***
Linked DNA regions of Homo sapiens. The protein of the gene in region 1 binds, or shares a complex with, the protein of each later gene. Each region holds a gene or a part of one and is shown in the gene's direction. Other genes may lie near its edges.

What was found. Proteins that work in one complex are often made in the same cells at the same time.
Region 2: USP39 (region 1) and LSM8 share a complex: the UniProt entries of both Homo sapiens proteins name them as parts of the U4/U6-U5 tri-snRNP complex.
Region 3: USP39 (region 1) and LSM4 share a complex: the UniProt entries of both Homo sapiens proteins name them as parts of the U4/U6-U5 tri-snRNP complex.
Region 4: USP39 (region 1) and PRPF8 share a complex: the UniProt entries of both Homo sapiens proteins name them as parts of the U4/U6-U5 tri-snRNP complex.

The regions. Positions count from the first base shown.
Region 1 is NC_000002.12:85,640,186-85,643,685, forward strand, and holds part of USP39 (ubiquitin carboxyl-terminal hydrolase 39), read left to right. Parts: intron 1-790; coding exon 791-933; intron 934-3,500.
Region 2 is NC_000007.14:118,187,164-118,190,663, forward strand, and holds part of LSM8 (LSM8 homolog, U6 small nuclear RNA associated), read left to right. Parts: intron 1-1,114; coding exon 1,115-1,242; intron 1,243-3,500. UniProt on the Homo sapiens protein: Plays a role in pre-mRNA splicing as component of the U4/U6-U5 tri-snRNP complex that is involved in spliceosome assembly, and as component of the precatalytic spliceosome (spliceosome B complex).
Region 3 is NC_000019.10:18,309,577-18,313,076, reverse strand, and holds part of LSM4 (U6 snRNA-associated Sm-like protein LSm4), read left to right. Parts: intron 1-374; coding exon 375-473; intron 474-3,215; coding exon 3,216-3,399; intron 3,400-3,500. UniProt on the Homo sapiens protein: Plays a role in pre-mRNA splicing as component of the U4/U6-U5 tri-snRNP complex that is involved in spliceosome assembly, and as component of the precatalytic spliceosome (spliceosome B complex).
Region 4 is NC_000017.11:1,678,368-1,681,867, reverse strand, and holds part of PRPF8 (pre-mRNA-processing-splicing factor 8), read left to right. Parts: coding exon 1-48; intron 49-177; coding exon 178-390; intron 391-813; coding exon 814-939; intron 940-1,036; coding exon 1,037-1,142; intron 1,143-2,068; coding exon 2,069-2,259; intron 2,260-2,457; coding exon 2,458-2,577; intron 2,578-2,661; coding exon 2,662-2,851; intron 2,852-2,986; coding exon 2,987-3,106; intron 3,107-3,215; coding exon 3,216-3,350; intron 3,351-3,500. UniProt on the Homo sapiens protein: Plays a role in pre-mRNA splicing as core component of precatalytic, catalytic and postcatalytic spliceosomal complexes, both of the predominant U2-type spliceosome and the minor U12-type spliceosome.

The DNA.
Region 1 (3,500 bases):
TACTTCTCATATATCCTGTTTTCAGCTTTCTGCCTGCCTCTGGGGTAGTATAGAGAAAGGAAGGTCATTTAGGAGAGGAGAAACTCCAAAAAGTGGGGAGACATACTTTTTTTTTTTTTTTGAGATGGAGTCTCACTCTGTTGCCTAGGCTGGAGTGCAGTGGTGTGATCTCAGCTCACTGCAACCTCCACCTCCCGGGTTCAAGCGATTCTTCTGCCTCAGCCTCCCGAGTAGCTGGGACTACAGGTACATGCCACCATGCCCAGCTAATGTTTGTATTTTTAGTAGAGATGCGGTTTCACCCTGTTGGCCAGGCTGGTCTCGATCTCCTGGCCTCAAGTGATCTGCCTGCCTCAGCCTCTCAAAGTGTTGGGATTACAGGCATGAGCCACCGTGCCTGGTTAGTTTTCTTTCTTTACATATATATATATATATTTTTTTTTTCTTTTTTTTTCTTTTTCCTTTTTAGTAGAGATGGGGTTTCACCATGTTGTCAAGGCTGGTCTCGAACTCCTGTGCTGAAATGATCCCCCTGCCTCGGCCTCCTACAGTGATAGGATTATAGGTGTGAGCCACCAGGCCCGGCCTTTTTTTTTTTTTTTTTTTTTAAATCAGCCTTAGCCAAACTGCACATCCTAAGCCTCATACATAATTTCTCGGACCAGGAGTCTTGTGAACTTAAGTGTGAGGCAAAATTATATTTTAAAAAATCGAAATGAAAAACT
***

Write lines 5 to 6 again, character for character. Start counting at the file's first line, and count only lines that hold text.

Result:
Region 4: USP39 (region 1) and PRPF8 share a complex: the UniProt entries of both Homo sapiens proteins name them as parts of the U4/U6-U5 tri-snRNP complex.

The regions. Positions count from the first base shown.